COVID-19 Impacts on Family Travel
After an exhaustive search through credible sources, it appears that there is insufficient information available concerning how COVID-19 is expected to impact family travel in the United States. However, one such area that could be severely impacted is the cruise industry, following recommendations from the CDC and State Department suggesting widespread cruise travel avoidance.
Precautionary Measures Taken by Theme Parks Amid COVID 19
- In an interview, International Theme Park Services Inc's president Dennis Speigel said that theme parks and tourist attractions may endure "a lot of fumigation, disinfection, right now, not only in the front of the house, but the back of the house."
- Disney officials are keeping extra hand sanitizes in its many hotel locations and four parks.
- Disney is also educating its staff members about illness prevention and increasing their normal cleaning schedules due to COVID-19.
- Theme park officials noted that they are receiving recommendations from the CDC and are implementing certain precautions to protect visitors.
Cruise Ship Travel Concerns
- The CDC advised that all travelers avoid traveling by cruise ship to both domestic and international areas. According to the entity, "Cruise ship passengers are at increased risk of person-to-person spread of infectious diseases, including COVID-19." Illnesses can spread rapidly between individuals confined to close quarters on cruise ships, a fact that could scare many families away from traveling on the vessels.
- Moreover, the U.S. State Department advised the same precautions concerning cruise vacations, recommending that citizens and families with plans in place to board cruise ships contact the cruise line agency they are booked with and obtain additional details. There is also the concern that efforts may be taken by the U.S. government to restrict cruising.
- Recently, around 329 Americans had to be evacuated from the Diamond Princess that has remained in quarantine since February 4, 2019. The Americans themselves were later subjected to a quarantine at Lackland Air Force Base (San Antonio, California) and Travis Air Reserve Base (Southern California).
- The CDC also states that older travelers, particularly those suffering from underlying ailments, should bypass crowded areas, including cruise ships and long flights on planes, which could hinder their ability to take part in certain trips with their families.
- Many major U.S. and global cruise lines are already feeling the effect of the pandemic, as their stocks have fallen over 50% since mid-January. Another potential concern are the occupations associated with the U.S. cruise industry, with more than 300,000 positions in South Florida.
Travel Industry Insights
- As of March 2020, no travel restrictions have been implemented for the United States amid the coronavirus outbreak. However, advisories have been issued for international travel, which has harmed the travel plans of several people.
- According to the U.S. Travel Association, there will be a 6% reduction in international tourists traveling to the U.S. from March to June (next three months) due to the coronavirus.
- The U.S. Travel Association is in consultation with authorities representing the CDC, White House, Health and Human Services, and others at the nation's airports about the ongoing situations developing in the travel sector because of COVID-19.
- Safe Harbors Business Travel's (Maryland) president Jay Ellenby, who also an ASTA board chairman, claimed that his travel company's sales have been reduced by about 20% from 2019, while international travel has decreased by around 37% as a result of the coronavirus.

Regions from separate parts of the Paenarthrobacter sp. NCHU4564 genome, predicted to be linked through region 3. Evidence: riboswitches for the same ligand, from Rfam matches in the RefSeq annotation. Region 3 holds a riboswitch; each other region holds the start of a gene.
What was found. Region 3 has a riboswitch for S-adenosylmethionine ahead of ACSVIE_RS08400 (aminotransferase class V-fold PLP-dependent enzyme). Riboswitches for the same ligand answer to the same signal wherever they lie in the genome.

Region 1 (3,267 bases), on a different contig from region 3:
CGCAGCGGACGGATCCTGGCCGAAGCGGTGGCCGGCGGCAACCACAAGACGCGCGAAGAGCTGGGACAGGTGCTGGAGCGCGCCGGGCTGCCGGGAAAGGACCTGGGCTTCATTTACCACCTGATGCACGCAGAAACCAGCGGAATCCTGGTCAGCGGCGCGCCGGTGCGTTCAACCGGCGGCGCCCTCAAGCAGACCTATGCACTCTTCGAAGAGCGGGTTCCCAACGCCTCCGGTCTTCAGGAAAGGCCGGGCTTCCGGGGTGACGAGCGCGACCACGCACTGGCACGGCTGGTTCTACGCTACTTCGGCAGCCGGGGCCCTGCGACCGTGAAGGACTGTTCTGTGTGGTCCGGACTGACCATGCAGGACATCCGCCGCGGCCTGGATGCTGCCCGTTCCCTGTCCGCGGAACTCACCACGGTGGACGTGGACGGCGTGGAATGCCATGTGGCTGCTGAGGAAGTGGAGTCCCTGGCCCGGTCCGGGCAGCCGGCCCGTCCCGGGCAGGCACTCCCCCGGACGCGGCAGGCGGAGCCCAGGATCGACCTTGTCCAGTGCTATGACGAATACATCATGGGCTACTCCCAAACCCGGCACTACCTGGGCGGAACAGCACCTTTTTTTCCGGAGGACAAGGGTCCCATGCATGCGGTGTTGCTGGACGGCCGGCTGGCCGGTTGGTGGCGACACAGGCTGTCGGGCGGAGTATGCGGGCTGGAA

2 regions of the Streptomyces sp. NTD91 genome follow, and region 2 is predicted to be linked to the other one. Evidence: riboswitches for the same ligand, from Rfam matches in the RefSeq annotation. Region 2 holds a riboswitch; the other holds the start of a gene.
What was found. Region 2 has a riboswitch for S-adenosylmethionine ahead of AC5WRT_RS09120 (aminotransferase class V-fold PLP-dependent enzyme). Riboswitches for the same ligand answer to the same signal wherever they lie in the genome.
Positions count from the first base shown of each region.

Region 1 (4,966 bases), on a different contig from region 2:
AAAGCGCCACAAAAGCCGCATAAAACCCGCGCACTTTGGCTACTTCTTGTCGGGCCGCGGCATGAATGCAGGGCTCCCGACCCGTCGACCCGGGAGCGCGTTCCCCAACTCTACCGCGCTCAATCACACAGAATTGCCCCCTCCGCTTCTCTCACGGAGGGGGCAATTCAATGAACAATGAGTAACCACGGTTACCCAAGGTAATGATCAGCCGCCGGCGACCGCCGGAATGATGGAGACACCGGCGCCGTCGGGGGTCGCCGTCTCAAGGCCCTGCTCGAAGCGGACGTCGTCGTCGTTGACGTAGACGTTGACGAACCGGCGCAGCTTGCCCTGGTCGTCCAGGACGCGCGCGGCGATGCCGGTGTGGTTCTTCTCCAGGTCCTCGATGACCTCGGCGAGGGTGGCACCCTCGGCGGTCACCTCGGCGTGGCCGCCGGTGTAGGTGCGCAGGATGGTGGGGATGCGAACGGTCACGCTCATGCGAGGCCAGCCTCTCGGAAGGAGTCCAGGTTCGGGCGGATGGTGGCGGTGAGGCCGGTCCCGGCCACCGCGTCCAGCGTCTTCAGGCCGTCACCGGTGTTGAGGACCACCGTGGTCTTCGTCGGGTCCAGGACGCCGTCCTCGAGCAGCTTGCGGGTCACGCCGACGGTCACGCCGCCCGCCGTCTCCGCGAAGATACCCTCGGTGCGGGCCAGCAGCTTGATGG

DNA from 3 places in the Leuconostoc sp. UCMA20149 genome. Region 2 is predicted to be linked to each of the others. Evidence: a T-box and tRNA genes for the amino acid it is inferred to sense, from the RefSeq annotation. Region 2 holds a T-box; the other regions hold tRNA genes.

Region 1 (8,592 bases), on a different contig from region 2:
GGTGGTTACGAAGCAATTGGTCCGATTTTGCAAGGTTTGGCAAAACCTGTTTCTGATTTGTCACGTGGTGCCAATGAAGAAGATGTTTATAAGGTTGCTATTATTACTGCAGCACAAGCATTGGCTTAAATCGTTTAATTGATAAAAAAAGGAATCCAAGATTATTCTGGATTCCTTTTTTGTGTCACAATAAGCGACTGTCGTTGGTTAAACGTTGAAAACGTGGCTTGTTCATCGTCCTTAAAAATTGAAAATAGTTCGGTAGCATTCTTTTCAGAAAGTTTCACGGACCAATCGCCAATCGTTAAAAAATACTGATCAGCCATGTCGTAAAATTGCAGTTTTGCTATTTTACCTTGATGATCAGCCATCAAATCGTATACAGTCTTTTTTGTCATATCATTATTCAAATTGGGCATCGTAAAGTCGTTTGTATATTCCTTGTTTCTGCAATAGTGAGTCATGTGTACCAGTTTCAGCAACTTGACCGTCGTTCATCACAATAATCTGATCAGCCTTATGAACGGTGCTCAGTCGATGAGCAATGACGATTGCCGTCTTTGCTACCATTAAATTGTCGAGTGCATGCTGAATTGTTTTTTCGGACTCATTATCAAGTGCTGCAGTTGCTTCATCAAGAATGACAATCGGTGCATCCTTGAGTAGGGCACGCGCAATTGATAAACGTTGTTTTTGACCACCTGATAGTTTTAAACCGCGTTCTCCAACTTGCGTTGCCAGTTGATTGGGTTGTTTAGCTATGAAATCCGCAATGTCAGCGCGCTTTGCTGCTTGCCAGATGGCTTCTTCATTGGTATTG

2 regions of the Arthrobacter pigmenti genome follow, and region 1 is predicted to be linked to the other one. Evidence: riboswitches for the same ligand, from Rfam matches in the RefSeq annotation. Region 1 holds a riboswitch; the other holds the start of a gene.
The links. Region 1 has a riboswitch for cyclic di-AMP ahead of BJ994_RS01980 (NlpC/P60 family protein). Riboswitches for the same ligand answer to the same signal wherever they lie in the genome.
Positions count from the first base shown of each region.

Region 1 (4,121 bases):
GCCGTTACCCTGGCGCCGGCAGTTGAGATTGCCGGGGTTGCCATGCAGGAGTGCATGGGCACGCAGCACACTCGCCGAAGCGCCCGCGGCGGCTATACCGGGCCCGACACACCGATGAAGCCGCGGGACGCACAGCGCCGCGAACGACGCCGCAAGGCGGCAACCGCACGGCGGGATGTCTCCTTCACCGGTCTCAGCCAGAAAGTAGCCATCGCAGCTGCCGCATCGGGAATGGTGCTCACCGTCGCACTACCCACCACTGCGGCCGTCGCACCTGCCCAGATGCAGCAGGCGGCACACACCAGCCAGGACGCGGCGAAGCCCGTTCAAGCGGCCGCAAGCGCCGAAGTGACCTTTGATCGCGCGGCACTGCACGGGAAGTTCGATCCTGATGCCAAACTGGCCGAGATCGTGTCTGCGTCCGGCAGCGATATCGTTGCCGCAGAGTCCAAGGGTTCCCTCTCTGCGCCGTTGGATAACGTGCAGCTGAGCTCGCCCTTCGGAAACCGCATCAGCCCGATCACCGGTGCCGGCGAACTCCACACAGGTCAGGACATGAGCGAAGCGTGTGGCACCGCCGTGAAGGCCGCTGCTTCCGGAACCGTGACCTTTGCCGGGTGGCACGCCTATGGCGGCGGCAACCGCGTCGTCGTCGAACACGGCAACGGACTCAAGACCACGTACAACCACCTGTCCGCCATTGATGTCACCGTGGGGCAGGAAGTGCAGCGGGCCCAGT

During our research, we were unable to locate detailed insights surrounding how COVID-19 is expected to impact family travel in the United States. Below is an overview of the research strategy we employed to find this information.
Our research began by searching for information on travel industry association sites like the U.S. Travel Association, USTOA, Hospitality Net, among others. With this strategy, we found information on the emergency preparedness of COVID-19, among other topics, but there was no information on the possible impact on family travel in the United States. We believed this strategy would work as these sites serve as advocate components of the travel industry and could have published information surrounding how COVID-19 is expected to impact family travel in the country.
Next, we searched for articles on travel-related sites such as Travel Weekly, Travel and Leisure, Trip Advisor, US Travel Online, etc. This strategy did not yield the results we were seeking as there was no information available on the expected to impact family travel because of COVID-19. Instead, we found information on threats to travel agencies, how travel agencies are responding to the coronavirus, etc. We believed this strategy would work as these sites tend to publish detailed reports and articles on travel industry guides and could have published relevant information.
Finally, we looked for interviews from executives and owners of theme parks, family resorts, amusement parks, etc. in the United States. We wanted to see if any of the executives of theme parks like Disneyland, Six Flags, etc. have mentioned how the outbreak has impacted family travelers attending their theme parks. The idea here was to use such comments to present as related insights. We came across interviews on sites such as Syracuse, the LA Times, among others. However, there was no relevant information available. At most, we merely located information on the precautionary measures taken by theme parks and resorts amid COVID-19.
Since the COVID-19 outbreak is relatively new, travel industry associations, experts, executives of theme parks, etc. have yet to ascertain how it could impact family travel.